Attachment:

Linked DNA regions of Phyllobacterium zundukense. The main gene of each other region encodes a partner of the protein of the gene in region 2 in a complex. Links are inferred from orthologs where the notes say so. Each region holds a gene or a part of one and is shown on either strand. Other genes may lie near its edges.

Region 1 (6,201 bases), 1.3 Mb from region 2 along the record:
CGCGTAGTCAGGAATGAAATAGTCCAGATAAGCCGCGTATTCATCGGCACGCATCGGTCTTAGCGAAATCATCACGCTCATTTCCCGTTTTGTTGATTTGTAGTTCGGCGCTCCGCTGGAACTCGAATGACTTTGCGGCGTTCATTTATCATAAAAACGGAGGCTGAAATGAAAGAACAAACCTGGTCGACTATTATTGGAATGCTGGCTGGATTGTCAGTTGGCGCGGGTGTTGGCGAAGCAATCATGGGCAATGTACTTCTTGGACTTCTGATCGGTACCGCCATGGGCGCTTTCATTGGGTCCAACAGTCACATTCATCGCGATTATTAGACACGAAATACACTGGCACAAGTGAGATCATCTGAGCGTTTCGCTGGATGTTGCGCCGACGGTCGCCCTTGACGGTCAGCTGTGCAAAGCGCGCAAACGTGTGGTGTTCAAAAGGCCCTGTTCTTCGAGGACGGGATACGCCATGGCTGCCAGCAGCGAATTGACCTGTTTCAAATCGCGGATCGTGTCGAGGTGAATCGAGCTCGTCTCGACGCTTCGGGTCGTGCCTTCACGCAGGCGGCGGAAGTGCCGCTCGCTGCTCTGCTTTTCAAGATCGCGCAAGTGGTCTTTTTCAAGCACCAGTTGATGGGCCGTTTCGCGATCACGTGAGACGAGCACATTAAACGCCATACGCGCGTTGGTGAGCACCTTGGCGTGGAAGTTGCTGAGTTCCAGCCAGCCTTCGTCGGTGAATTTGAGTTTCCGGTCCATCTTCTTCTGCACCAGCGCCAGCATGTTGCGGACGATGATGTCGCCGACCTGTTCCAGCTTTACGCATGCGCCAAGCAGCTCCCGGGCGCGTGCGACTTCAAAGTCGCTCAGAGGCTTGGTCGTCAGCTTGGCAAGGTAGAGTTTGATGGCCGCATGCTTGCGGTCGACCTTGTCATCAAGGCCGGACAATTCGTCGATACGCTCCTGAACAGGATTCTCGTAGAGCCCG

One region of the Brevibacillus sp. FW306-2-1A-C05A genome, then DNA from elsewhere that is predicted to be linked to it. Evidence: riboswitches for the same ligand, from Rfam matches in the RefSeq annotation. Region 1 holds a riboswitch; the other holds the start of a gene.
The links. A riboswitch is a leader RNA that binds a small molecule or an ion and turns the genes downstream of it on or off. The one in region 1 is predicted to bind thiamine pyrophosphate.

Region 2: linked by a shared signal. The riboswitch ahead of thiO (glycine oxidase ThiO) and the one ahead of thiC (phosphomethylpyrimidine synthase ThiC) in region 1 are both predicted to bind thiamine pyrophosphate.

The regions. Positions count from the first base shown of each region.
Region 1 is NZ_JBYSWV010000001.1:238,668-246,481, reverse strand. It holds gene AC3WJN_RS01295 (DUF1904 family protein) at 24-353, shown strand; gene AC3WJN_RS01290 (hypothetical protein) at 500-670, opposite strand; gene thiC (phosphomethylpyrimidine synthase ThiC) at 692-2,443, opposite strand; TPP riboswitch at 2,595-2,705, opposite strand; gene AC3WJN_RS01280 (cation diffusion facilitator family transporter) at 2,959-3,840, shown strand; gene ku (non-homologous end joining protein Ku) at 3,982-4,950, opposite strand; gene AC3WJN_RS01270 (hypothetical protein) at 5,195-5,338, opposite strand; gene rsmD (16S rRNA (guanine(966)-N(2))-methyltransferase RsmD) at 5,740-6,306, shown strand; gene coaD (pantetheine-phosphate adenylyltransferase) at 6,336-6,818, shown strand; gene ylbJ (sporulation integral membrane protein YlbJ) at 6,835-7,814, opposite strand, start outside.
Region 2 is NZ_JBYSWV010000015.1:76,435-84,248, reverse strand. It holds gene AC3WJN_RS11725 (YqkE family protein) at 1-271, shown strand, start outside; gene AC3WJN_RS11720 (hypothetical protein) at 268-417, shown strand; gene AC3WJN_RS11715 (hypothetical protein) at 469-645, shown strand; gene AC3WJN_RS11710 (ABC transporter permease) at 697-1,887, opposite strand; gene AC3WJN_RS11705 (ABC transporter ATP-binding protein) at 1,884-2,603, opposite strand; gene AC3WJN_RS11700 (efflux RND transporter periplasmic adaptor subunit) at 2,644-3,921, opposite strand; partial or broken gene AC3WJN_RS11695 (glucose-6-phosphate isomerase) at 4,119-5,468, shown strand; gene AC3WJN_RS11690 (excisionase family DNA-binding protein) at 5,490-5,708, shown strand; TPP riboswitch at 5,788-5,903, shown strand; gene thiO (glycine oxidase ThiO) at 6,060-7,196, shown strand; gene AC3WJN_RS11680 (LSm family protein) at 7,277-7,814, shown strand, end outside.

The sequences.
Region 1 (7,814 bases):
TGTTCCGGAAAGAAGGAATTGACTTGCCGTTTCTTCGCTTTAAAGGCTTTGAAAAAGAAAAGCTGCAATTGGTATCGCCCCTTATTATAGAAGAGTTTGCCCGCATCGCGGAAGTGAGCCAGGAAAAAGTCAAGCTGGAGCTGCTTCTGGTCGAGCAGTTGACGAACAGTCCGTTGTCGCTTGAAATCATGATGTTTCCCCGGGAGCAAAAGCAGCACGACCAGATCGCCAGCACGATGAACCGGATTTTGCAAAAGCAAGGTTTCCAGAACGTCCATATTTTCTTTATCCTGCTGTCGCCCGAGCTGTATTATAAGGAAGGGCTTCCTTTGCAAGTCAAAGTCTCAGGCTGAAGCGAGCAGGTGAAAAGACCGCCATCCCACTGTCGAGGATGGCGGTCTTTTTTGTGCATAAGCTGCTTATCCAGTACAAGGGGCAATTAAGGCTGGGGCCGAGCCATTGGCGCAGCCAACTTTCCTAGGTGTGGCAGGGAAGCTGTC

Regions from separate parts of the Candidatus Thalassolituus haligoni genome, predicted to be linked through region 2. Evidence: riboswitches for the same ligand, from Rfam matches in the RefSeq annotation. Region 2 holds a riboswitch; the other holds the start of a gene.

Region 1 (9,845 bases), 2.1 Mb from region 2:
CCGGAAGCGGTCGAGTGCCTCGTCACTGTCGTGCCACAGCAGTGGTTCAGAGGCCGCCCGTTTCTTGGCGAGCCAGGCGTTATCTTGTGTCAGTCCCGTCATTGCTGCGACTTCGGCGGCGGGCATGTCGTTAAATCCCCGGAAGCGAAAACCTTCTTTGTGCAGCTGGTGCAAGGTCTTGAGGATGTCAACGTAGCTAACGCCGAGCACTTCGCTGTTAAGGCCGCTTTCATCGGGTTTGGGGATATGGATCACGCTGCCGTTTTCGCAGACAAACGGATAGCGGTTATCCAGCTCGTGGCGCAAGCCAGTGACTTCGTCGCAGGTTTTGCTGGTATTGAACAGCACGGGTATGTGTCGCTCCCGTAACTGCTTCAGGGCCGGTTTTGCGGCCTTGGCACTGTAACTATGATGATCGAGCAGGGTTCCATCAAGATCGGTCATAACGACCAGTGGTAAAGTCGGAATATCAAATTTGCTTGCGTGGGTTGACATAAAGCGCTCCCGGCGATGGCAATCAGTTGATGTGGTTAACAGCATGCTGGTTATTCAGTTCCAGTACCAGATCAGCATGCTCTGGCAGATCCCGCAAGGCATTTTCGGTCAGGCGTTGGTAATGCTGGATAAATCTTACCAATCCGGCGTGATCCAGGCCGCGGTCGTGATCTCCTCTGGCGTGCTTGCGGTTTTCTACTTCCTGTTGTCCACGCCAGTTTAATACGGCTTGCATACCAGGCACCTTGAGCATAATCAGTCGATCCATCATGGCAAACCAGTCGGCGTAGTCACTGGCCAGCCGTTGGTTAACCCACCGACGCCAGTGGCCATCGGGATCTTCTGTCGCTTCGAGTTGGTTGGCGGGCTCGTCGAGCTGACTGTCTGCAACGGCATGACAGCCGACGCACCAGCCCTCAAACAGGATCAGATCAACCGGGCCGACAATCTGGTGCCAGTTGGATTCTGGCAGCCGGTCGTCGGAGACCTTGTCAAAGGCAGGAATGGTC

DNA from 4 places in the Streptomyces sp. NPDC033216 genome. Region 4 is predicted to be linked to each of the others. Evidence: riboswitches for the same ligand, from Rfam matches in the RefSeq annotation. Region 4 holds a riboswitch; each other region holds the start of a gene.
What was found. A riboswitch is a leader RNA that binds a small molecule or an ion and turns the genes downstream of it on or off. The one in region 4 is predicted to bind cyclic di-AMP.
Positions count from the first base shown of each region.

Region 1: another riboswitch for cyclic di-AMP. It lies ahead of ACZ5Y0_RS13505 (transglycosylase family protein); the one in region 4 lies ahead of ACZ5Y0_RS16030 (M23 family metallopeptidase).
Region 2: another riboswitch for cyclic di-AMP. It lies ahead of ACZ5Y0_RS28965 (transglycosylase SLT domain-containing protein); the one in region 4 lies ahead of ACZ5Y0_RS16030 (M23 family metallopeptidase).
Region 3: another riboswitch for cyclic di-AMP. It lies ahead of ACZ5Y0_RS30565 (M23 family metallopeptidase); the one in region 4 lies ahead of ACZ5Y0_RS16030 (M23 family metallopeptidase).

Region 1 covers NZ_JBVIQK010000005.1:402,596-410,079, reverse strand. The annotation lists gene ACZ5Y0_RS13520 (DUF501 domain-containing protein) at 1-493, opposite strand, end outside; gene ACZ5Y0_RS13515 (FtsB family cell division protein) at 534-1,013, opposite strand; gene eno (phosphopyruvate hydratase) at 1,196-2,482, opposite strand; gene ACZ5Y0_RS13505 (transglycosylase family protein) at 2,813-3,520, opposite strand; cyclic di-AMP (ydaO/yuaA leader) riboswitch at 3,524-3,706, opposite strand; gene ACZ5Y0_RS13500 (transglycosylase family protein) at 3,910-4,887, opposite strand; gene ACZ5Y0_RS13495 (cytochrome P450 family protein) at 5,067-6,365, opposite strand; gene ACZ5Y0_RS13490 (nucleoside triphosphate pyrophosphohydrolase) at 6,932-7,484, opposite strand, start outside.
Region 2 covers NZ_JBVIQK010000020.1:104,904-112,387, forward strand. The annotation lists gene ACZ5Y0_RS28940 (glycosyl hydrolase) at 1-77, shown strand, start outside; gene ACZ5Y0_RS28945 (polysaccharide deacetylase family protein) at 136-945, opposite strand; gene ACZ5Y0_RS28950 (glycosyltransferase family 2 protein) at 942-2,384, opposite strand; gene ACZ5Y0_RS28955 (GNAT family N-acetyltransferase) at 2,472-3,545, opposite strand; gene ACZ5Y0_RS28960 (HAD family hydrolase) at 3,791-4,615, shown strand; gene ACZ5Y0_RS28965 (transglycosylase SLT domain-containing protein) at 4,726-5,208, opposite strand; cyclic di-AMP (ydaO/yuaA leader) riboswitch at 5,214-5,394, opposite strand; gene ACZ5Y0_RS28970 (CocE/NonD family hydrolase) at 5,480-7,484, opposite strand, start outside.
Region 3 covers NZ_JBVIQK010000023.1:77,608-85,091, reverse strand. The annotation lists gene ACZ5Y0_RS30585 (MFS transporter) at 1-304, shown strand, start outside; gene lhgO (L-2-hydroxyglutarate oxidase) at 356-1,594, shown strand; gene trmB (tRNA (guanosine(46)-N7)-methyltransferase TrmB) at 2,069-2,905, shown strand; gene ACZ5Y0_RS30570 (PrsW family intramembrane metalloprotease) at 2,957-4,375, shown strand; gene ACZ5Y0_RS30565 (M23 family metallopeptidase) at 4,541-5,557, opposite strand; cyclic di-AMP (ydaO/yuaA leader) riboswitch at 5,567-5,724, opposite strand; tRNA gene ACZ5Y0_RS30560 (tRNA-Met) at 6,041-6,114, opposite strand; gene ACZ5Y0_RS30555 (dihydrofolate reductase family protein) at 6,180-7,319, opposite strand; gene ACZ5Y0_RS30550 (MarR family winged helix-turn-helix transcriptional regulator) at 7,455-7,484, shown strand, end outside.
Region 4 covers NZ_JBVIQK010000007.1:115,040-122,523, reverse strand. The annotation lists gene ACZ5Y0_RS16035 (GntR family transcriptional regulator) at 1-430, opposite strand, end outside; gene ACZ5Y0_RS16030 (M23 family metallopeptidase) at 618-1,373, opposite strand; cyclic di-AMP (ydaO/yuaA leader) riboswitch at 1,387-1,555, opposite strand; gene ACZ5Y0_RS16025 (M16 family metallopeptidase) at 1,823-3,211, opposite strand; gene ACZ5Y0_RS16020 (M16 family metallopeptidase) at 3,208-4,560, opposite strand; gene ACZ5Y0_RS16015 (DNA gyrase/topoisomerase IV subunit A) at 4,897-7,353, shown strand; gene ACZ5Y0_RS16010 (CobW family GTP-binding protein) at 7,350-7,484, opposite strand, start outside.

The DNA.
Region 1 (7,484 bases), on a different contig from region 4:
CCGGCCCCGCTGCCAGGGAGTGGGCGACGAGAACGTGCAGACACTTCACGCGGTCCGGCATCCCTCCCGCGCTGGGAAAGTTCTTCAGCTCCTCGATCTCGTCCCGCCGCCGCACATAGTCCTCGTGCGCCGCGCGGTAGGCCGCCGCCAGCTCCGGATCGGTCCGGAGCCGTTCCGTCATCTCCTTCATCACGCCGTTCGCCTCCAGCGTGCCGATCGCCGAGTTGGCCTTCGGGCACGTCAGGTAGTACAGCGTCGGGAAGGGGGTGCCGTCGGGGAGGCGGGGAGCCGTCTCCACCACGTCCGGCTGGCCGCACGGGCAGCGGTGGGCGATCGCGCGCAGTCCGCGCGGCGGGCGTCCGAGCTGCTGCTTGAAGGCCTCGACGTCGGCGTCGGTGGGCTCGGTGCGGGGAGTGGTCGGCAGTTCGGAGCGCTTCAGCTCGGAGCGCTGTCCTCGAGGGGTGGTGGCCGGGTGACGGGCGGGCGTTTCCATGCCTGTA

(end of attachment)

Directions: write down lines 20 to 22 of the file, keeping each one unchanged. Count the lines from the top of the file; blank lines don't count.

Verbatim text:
Region 2: another riboswitch for cyclic di-AMP. It lies ahead of ACZ5Y0_RS28965 (transglycosylase SLT domain-containing protein); the one in region 4 lies ahead of ACZ5Y0_RS16030 (M23 family metallopeptidase).
Region 3: another riboswitch for cyclic di-AMP. It lies ahead of ACZ5Y0_RS30565 (M23 family metallopeptidase); the one in region 4 lies ahead of ACZ5Y0_RS16030 (M23 family metallopeptidase).

Region 1 covers NZ_JBVIQK010000005.1:402,596-410,079, reverse strand. The annotation lists gene ACZ5Y0_RS13520 (DUF501 domain-containing protein) at 1-493, opposite strand, end outside; gene ACZ5Y0_RS13515 (FtsB family cell division protein) at 534-1,013, opposite strand; gene eno (phosphopyruvate hydratase) at 1,196-2,482, opposite strand; gene ACZ5Y0_RS13505 (transglycosylase family protein) at 2,813-3,520, opposite strand; cyclic di-AMP (ydaO/yuaA leader) riboswitch at 3,524-3,706, opposite strand; gene ACZ5Y0_RS13500 (transglycosylase family protein) at 3,910-4,887, opposite strand; gene ACZ5Y0_RS13495 (cytochrome P450 family protein) at 5,067-6,365, opposite strand; gene ACZ5Y0_RS13490 (nucleoside triphosphate pyrophosphohydrolase) at 6,932-7,484, opposite strand, start outside.